A Flavor Tour of the Pan American Highway – Review of Oficina Latina

BY ELENA MANCINI

24 Prince St.
Nolita
(646) 381-2555 / www.oficinalatinanyc.com/

Inspired by 1950s road races on the Pan-American Highway,  Oficina Latina recreates the feel and flavors of the Latin American countries along this famed 30,000 mile highway that stretches from Argentina to Alaska.  The restaurant pays homage to this history with vintage race car photographs, original helmets and lots of sundry memorabilia and an original menu and extensive list of spirits drawn exclusively from the regions along the southern regions of the Pan-American highway. Thus the lively full-service bar here features a selection of 100-plus tequilas and mezcals, 100-plus rums, piscos and cachacas, and a South American wine list. For fans of mixed drinks, any margarita would be a surefire here, and the ginger lychee mojito ($13) yields its own flavorful drinking pleasures. Wines by the glass are in the $10 range.

Oficina Latina

Ginger Lychee Mojito at Oficina Latina

Oficina Latina 2

 

In the hands of lesser restaurateurs, a restaurant like this might have turned out gimmicky or akin to theme-centric restaurant that is often found among corporate franchise, but not so with Oficina Latina. It completely eschews the soulless cookie-cutter approach. Owners Max Busato and Paolo Votano have poured their passion into Oficina Latina making hand-on decisions about every decorative nuance of the restaurant from the reclaimed wood around its bar fixtures to its 1920s original tin ceiling and the vintage Latin-American religious artifacts and kitsch that adorn its fireplace and communal dining area. A cursory glance at the menu will reveal that equally judicious scrutiny went into the menu composition here.  Encompassing a wide range of tapas and pinchos and a mix of meat and fish dishes, the menu is expansive and ethnically balanced to ensure that it reflects all of cultures of Latin America. Selections and combinations reveal not a superficial approach to an arbitrary concept, but  a passionate pursuit for inclusion and authenticity. Chef Abraham Trinidad executes the expansive menu with talent and finesse. 

Following is a rundown of some of the dishes I had during a recent dinner:

The dinner opened with a basket of crispy plantain chips and habanero sauce. An addictive combination which required restraint in order to proceed with actual meal or the luxury of abandon with the restaurant’s cocktail list.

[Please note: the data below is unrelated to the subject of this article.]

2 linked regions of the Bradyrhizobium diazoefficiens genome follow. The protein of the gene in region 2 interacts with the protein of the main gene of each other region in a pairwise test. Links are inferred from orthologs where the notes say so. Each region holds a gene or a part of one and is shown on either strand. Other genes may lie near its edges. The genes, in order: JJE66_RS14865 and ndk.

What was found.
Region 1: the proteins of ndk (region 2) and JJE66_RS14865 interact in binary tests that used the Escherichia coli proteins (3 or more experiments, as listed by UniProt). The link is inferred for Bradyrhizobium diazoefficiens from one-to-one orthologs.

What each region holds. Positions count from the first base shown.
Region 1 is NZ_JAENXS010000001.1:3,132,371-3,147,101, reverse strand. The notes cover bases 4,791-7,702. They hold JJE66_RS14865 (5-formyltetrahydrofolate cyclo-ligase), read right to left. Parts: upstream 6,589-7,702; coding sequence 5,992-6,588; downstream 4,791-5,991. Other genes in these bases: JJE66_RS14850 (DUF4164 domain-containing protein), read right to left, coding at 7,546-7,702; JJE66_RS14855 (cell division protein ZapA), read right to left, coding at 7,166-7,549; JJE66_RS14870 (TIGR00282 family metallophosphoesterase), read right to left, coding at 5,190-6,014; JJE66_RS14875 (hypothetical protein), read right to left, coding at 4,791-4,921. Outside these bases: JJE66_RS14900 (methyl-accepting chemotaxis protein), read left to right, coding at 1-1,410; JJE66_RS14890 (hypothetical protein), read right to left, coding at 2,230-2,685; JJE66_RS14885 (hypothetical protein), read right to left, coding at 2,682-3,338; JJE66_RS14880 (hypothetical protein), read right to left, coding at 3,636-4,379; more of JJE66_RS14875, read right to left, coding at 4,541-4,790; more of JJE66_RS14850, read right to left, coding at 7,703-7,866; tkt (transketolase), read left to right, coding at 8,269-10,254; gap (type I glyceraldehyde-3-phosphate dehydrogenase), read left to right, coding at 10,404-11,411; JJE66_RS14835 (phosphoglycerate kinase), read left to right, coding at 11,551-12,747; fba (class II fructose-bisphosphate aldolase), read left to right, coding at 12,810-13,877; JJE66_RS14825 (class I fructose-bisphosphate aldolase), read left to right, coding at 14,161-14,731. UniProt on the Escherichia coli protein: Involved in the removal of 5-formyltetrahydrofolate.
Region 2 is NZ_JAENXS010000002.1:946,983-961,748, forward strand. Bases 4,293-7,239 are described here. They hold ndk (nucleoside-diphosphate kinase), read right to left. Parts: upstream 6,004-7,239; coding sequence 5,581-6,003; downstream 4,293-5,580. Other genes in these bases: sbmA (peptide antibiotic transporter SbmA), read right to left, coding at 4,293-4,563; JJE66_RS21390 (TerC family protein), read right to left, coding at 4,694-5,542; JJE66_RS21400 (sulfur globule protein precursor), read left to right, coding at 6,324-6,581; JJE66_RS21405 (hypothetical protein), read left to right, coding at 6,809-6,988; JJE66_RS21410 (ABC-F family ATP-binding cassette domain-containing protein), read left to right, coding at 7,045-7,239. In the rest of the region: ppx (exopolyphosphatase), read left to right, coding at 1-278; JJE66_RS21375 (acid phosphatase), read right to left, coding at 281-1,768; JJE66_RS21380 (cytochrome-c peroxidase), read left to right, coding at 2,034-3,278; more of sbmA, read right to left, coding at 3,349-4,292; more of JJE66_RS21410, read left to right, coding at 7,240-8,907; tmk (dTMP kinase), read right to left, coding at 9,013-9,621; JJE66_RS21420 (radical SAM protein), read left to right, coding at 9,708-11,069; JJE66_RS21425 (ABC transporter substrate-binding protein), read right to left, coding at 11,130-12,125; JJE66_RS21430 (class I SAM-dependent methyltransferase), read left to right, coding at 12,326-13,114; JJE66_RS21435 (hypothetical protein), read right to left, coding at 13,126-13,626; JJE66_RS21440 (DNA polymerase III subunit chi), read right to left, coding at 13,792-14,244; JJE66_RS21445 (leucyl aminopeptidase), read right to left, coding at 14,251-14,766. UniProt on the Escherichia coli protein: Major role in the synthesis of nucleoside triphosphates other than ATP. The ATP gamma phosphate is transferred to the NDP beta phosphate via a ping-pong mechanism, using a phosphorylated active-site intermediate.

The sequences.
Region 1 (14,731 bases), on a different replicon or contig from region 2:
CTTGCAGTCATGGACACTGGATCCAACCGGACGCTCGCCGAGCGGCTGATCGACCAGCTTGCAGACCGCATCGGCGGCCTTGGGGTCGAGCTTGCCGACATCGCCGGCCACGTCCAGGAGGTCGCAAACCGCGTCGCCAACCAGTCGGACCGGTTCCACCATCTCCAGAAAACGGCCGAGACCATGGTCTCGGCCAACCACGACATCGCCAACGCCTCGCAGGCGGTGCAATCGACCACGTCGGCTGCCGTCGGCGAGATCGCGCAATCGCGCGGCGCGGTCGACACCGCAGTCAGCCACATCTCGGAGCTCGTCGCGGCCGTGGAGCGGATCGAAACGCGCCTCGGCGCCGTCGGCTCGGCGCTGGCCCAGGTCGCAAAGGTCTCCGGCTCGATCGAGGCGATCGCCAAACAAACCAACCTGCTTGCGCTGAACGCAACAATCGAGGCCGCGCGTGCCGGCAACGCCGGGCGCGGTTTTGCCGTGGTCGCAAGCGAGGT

Oficina Latina 4

Ceviche de Calamari y Vieras

 

The Calamari and Scallop Ceviche was exceptional. Fresh and cooked to the optimal texture , it was a flavorful and generously portioned starter.

Pulpo a la Parrilla

Pulpo a la Parrilla

The grilled octopus was expertly charred and was butter-like tender to the bite. It came paired with roasted white potatoes and dressed with a Extra Virgin olive oil and cilantro, and was my favorite dish, and not only because I love octopus.

Tuna Skewers and Grilled Mixed Vegetables with Fruit on a Skewer are also great tapas choices here. They come minimally seasoned and perfectly grilled allowing the flavors of the ingredients shine through.

Abrebocas

Abrebocas

Fried blood sausage, chorizo and arepitas served with chipotle mayonnaise, also known are abrebocas, or appetizers at Oficina Latina was both hearty and tasty and a dish that championed Latin-American flavors. Particularly enjoyable about this dish were the lean and smoky slices of grilled chorizo and the crispy Venezuelan-style arepitas. The blood sausage was tender and yielded its content to the first fork poke.

Braised lamb Shank with slow-cooked vegetables and plantain puree was a beautifully composed dish and a great choice for a wintry night.

Tres Leches

Tres Leches

Passion and Love Shot

Passion and Love Shot

The Tres Leches Cake here–also prepared by Chef Trinidad– was a lighter version of the typically much richer Mexican dessert, and  highly enjoyable. The pleasures were compounded as it came served with a shot of “passion and love.” Evoking sinister indulgences, A miniature decanter of artisanal Venezuelan rum is served  on a mirror platter with an orange wedge and rows of ground coffee, cinnamon and raw sugarcane. The idea is to chase the rum shot with the orange rubbed in a mixture of the coffee, cinnamon and sugar. The result is one of gratifying warmth. You must experience it for yourself.

Oficina Latina has a young, energetic vibe and lends itself to fun and informal gatherings.

Tapas are in the $8-$15 range. Entrees in the $20-$23 range.

Oficina Latina is open daily for a 12$ prix-fixe brunch ($15 with a cocktail), Monday-Sunday.
Happy Hour is from 4-7, Monday – Friday.
 
Oficina Latina on Urbanspoon

 

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